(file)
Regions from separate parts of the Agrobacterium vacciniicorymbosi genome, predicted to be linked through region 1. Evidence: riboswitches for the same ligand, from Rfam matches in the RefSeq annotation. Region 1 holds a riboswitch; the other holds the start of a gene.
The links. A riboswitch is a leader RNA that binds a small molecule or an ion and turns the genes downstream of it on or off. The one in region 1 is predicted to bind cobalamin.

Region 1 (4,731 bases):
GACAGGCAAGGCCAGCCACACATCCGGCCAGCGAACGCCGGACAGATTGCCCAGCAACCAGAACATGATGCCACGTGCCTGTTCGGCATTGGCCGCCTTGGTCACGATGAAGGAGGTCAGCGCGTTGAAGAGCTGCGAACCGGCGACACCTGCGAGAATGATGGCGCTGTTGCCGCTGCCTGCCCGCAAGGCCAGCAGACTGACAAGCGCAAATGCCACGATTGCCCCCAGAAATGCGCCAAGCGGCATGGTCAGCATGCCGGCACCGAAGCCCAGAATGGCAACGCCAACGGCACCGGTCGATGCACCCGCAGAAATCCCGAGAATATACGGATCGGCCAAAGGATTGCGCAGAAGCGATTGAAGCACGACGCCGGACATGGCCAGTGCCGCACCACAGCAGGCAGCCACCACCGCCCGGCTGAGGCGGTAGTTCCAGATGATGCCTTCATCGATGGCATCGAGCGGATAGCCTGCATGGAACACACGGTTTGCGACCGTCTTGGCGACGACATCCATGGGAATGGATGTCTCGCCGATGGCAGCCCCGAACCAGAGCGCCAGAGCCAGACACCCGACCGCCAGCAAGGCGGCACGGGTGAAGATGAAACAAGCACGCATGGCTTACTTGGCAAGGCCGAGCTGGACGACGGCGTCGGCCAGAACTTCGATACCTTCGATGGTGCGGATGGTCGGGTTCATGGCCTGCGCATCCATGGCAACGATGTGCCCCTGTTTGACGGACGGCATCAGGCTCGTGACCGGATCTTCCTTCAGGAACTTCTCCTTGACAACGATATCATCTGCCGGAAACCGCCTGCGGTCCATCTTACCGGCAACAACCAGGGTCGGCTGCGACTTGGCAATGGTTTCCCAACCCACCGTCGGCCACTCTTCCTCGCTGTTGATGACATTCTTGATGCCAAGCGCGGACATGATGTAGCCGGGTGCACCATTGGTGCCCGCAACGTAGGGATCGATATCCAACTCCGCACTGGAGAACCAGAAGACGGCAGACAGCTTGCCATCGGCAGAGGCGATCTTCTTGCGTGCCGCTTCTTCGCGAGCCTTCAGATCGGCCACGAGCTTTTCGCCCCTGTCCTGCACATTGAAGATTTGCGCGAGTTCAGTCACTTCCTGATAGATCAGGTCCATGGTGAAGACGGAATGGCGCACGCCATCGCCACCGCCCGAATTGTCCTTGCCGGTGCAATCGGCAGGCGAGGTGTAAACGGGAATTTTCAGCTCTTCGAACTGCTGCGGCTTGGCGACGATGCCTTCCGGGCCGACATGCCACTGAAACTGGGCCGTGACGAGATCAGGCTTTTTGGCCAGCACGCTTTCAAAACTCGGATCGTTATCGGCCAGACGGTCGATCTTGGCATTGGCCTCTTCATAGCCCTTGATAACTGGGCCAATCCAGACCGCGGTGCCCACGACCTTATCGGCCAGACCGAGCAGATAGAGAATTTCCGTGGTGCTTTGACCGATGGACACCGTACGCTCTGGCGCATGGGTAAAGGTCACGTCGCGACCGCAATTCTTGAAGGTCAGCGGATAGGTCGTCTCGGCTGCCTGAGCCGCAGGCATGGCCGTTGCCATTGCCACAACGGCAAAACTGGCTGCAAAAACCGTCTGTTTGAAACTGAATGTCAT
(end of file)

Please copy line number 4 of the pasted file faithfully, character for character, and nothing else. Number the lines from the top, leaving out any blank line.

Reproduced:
GACAGGCAAGGCCAGCCACACATCCGGCCAGCGAACGCCGGACAGATTGCCCAGCAACCAGAACATGATGCCACGTGCCTGTTCGGCATTGGCCGCCTTGGTCACGATGAAGGAGGTCAGCGCGTTGAAGAGCTGCGAACCGGCGACACCTGCGAGAATGATGGCGCTGTTGCCGCTGCCTGCCCGCAAGGCCAGCAGACTGACAAGCGCAAATGCCACGATTGCCCCCAGAAATGCGCCAAGCGGCATGGTCAGCATGCCGGCACCGAAGCCCAGAATGGCAACGCCAACGGCACCGGTCGATGCACCCGCAGAAATCCCGAGAATATACGGATCGGCCAAAGGATTGCGCAGAAGCGATTGAAGCACGACGCCGGACATGGCCAGTGCCGCACCACAGCAGGCAGCCACCACCGCCCGGCTGAGGCGGTAGTTCCAGATGATGCCTTCATCGATGGCATCGAGCGGATAGCCTGCATGGAACACACGGTTTGCGACCGTCTTGGCGACGACATCCATGGGAATGGATGTCTCGCCGATGGCAGCCCCGAACCAGAGCGCCAGAGCCAGACACCCGACCGCCAGCAAGGCGGCACGGGTGAAGATGAAACAAGCACGCATGGCTTACTTGGCAAGGCCGAGCTGGACGACGGCGTCGGCCAGAACTTCGATACCTTCGATGGTGCGGATGGTCGGGTTCATGGCCTGCGCATCCATGGCAACGATGTGCCCCTGTTTGACGGACGGCATCAGGCTCGTGACCGGATCTTCCTTCAGGAACTTCTCCTTGACAACGATATCATCTGCCGGAAACCGCCTGCGGTCCATCTTACCGGCAACAACCAGGGTCGGCTGCGACTTGGCAATGGTTTCCCAACCCACCGTCGGCCACTCTTCCTCGCTGTTGATGACATTCTTGATGCCAAGCGCGGACATGATGTAGCCGGGTGCACCATTGGTGCCCGCAACGTAGGGATCGATATCCAACTCCGCACTGGAGAACCAGAAGACGGCAGACAGCTTGCCATCGGCAGAGGCGATCTTCTTGCGTGCCGCTTCTTCGCGAGCCTTCAGATCGGCCACGAGCTTTTCGCCCCTGTCCTGCACATTGAAGATTTGCGCGAGTTCAGTCACTTCCTGATAGATCAGGTCCATGGTGAAGACGGAATGGCGCACGCCATCGCCACCGCCCGAATTGTCCTTGCCGGTGCAATCGGCAGGCGAGGTGTAAACGGGAATTTTCAGCTCTTCGAACTGCTGCGGCTTGGCGACGATGCCTTCCGGGCCGACATGCCACTGAAACTGGGCCGTGACGAGATCAGGCTTTTTGGCCAGCACGCTTTCAAAACTCGGATCGTTATCGGCCAGACGGTCGATCTTGGCATTGGCCTCTTCATAGCCCTTGATAACTGGGCCAATCCAGACCGCGGTGCCCACGACCTTATCGGCCAGACCGAGCAGATAGAGAATTTCCGTGGTGCTTTGACCGATGGACACCGTACGCTCTGGCGCATGGGTAAAGGTCACGTCGCGACCGCAATTCTTGAAGGTCAGCGGATAGGTCGTCTCGGCTGCCTGAGCCGCAGGCATGGCCGTTGCCATTGCCACAACGGCAAAACTGGCTGCAAAAACCGTCTGTTTGAAACTGAATGTCAT